Questions & Answers

The most frequent questions

In May 2021, the Ministry for a Green Transition published an executive summary providing some objective answers to the main questions on wind power.

Download it here: [in French]


On 30 March 2017, ANSES (the French food, environmental and employment safety agency), which had been commissioned by the Ministry for the environment, energy and the sea (its Directorate General for risk prevention), and the Directorate General for Health, published its advice concerning the effects on health of low sound frequencies (20 Hz to 200 Hz) and infrasonic frequencies (under 20 Hz) emitted by wind farms. In its conclusions the Agency stressed that “current knowledge with regard to the potential health effects of exposure to infrasonic and low sound frequencies does not warrant modifying the current sound threshold limit values or setting specific thresholds for infrasonic and low sound frequencies”.

We should point out that already in 2013, confirming the conclusions of its 2008 report, ANSES had stated that “the noise emissions of wind turbines do not have direct health consequences, either for hearing aids or any effects due to exposure to low sound and infrasonic frequencies”.

The persons most exposed to infrasound are maintenance technicians, who work on a daily basis in the immediate vicinity of wind turbines. To date, no health problems or occupational illnesses have been recorded in the world in connection with infrasound.

ANSES’s March 2017 report (280 pages) is available for download: [in French]


Wind turbines are governed by legislation on facilities classified for environmental protection (ICPE in French), which lays down specific measures for preventing impacts on the environment and the neighbourhood: a general obligation to site wind turbines more than 500 metres from residential areas, incident noise level fixed by prefectoral approval order (+3dB at night and +5dB during the day in relation to background noise – in the absence of wind turbine noise).

If these levels are exceeded, corrective action is required: occasional shutdown or braking of the machines.

Technical improvements are constantly being made to wind generators: reduction in the rotation speed of the blade, silent precision gear pairs, drive shafts mounted on shock absorbers, padding the nacelle…

It is difficult to determine the cause of depreciation of a property. This depends on a number of factors: town councils’ planning projects, new types of infrastructure, real-estate projects, closure of a business, etc.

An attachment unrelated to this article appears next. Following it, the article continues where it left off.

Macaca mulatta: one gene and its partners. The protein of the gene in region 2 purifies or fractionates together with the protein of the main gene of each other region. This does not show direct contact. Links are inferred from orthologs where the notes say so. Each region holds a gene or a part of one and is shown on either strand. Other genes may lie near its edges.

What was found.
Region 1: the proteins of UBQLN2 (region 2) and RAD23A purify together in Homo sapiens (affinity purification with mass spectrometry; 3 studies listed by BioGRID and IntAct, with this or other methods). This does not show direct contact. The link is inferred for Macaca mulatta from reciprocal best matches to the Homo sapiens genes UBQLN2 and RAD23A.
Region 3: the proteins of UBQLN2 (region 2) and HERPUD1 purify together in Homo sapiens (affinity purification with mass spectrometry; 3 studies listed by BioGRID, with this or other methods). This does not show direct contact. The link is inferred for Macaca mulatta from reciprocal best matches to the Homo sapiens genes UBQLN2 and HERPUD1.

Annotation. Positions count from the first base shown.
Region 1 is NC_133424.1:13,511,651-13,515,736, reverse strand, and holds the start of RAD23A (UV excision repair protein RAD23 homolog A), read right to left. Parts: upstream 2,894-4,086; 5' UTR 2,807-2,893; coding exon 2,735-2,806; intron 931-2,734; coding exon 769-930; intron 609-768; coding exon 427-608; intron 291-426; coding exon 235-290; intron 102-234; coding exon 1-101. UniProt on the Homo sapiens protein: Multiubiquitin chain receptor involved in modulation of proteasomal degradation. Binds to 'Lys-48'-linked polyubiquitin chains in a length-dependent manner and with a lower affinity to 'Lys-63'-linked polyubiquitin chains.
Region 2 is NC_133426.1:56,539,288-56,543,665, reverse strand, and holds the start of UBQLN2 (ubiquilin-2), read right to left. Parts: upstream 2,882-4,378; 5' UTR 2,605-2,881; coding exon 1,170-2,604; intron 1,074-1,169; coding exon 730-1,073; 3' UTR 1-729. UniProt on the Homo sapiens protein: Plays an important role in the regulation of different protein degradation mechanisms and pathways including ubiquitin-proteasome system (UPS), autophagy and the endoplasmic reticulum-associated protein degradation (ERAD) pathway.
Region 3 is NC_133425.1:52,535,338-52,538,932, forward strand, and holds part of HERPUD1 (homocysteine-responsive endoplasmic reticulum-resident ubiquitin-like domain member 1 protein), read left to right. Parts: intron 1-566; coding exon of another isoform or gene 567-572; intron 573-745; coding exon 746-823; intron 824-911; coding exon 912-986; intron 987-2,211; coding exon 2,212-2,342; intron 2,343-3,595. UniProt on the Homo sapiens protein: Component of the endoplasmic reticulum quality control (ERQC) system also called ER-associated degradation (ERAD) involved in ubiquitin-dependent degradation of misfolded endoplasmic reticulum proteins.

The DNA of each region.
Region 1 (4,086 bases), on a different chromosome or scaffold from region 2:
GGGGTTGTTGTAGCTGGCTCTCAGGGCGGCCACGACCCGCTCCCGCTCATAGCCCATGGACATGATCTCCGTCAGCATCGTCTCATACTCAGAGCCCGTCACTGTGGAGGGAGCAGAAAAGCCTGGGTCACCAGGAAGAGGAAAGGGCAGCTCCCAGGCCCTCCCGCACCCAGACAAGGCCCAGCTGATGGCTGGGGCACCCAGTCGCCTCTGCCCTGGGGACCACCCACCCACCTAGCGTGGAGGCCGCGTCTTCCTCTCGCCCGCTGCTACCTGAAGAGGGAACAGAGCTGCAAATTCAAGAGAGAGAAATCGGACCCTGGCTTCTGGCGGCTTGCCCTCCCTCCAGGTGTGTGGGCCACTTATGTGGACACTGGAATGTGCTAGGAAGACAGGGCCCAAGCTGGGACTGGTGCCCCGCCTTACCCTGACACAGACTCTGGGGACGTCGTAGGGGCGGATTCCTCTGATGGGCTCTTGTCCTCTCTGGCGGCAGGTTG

A number of studies and court rulings have demonstrated that the presence of wind turbines has no significant impact on the property market in nearby council areas. A 2010 study in the Nord Pas-de-Calais with the backing of the Regional Council and ADEME (the French Environment and Energy Management Agency) concludes that, in the areas where two wind farms are sited, “the volume of transactions for building land has increased without any significant decline in the value per square metre and [that] the number of authorized homes is also rising”.

A ruling of the Court of Appeal of Angers nonetheless requires the seller of a property to inform the buyer of any wind project in the vicinity of the property (within a 1.1 km radius for instance).

On the other hand, councils benefit from economic rewards that enable them to create or develop collective services and improve local living conditions (day nurseries and sundry services, refurbishment projects, etc.), which can lead to an increase, at times very significant, in property values. This revitalization phenomenon, which is also boosted by the creation of sustainable local jobs in wind farms, is seen in particular in small rural communities.

A field survey conducted by polling organization BVA in May 2015 with 900 people living within a radius of 600 to 1,000 metres of wind farms reveals that the local residents, when asked about any negative aspects of a wind farm, never mention the risk of their homes depreciating in value.

In 2017, the feed-in tariff for wind power was 72 euros per megawatt-hour (plus a management premium of €2.8 per MWh) for an initial period of 20 years, for wind farms with fewer than 6 wind turbines. Wind farms with more than 6 wind turbines have to undergo a tendering process, and the price is currently capped at 71 euros per megawatt-hour (plus a management premium of €2.8 per MWh).

The weighted average price of the first invitation to tender for wind farms was €65.4 per MWh. In February 2021, the seventh invitation to tender process selected projects with an average price of €59.5 per MWh.